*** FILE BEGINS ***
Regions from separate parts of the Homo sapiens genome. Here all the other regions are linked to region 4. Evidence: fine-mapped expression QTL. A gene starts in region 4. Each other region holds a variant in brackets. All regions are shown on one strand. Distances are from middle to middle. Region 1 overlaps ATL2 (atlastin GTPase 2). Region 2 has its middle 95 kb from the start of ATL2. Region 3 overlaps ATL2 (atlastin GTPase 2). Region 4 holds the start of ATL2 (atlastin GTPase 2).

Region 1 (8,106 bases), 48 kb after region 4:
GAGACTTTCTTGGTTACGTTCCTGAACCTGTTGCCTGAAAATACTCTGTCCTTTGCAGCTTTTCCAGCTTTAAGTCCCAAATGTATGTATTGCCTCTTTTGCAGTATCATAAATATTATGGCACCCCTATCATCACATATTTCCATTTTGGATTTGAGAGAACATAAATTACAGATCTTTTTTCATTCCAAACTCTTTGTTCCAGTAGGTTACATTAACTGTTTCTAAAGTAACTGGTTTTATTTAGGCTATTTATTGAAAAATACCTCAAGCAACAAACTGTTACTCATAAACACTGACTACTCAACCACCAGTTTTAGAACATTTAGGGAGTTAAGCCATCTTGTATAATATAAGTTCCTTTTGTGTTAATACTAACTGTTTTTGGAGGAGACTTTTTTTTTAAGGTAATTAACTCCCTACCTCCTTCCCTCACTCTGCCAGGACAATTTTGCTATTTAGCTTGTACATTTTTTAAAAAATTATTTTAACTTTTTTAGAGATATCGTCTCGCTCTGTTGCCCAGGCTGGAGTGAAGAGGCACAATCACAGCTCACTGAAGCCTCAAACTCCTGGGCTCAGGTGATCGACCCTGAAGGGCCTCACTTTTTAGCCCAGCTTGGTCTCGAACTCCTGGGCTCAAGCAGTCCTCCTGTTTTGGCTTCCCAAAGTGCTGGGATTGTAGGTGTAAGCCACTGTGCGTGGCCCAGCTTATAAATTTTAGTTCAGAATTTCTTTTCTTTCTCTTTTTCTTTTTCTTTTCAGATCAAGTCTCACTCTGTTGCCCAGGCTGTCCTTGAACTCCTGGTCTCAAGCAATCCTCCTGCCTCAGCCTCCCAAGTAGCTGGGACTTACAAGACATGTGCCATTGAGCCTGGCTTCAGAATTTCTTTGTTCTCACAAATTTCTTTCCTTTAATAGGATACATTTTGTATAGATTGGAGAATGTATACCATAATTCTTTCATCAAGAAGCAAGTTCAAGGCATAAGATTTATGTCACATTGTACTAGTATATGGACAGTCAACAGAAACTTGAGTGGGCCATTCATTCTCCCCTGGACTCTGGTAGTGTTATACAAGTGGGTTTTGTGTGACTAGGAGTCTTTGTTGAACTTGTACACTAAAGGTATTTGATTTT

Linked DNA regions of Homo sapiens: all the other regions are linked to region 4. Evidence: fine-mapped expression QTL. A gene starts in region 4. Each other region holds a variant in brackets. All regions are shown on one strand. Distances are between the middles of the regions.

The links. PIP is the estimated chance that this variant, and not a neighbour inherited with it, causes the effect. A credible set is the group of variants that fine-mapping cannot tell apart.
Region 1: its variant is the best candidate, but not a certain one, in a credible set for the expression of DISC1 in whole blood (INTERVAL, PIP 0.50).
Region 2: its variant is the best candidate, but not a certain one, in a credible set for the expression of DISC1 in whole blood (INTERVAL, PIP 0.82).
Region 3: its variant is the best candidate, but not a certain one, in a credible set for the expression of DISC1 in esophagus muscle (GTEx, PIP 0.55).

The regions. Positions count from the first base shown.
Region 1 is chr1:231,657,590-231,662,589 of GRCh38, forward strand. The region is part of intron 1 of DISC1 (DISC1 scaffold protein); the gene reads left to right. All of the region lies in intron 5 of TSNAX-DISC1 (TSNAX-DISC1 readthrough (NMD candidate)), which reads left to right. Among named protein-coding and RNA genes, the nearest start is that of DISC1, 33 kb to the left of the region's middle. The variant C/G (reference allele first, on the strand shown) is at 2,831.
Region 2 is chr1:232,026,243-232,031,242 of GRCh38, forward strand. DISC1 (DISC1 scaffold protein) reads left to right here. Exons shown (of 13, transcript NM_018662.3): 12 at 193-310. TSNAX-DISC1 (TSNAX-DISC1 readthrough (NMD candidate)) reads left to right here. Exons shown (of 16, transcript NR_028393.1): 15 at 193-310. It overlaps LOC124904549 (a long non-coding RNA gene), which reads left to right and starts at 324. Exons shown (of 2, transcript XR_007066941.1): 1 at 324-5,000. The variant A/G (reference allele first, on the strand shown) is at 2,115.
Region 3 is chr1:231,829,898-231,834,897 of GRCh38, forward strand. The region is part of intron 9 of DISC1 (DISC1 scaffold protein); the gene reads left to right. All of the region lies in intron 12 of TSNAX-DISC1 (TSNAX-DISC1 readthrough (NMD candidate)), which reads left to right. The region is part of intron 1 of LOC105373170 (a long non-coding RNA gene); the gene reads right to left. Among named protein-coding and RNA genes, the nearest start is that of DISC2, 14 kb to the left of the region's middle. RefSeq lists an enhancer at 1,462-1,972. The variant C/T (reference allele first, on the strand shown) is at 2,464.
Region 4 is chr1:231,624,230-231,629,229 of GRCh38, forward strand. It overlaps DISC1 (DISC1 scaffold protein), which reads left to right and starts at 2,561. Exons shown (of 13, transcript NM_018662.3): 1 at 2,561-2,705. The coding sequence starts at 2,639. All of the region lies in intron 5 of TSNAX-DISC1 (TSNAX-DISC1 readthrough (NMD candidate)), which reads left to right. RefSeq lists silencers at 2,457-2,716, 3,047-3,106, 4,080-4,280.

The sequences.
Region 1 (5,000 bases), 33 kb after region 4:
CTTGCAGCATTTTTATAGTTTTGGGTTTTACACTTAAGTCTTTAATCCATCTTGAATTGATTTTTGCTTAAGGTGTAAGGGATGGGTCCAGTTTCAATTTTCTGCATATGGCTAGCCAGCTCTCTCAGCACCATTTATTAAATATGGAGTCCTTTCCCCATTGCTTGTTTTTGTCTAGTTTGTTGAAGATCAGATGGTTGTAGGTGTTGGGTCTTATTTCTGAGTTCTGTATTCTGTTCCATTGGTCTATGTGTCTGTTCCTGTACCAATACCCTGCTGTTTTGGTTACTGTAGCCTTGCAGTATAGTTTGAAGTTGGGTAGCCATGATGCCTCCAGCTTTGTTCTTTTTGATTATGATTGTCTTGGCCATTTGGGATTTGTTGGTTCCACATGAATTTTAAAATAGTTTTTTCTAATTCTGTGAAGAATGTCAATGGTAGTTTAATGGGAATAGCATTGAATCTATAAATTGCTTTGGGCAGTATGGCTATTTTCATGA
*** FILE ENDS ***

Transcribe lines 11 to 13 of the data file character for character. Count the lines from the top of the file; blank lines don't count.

Region 2 is chr1:232,026,243-232,031,242 of GRCh38, forward strand. DISC1 (DISC1 scaffold protein) reads left to right here. Exons shown (of 13, transcript NM_018662.3): 12 at 193-310. TSNAX-DISC1 (TSNAX-DISC1 readthrough (NMD candidate)) reads left to right here. Exons shown (of 16, transcript NR_028393.1): 15 at 193-310. It overlaps LOC124904549 (a long non-coding RNA gene), which reads left to right and starts at 324. Exons shown (of 2, transcript XR_007066941.1): 1 at 324-5,000. The variant A/G (reference allele first, on the strand shown) is at 2,115.
Region 3 is chr1:231,829,898-231,834,897 of GRCh38, forward strand. The region is part of intron 9 of DISC1 (DISC1 scaffold protein); the gene reads left to right. All of the region lies in intron 12 of TSNAX-DISC1 (TSNAX-DISC1 readthrough (NMD candidate)), which reads left to right. The region is part of intron 1 of LOC105373170 (a long non-coding RNA gene); the gene reads right to left. Among named protein-coding and RNA genes, the nearest start is that of DISC2, 14 kb to the left of the region's middle. RefSeq lists an enhancer at 1,462-1,972. The variant C/T (reference allele first, on the strand shown) is at 2,464.
Region 4 is chr1:231,624,230-231,629,229 of GRCh38, forward strand. It overlaps DISC1 (DISC1 scaffold protein), which reads left to right and starts at 2,561. Exons shown (of 13, transcript NM_018662.3): 1 at 2,561-2,705. The coding sequence starts at 2,639. All of the region lies in intron 5 of TSNAX-DISC1 (TSNAX-DISC1 readthrough (NMD candidate)), which reads left to right. RefSeq lists silencers at 2,457-2,716, 3,047-3,106, 4,080-4,280.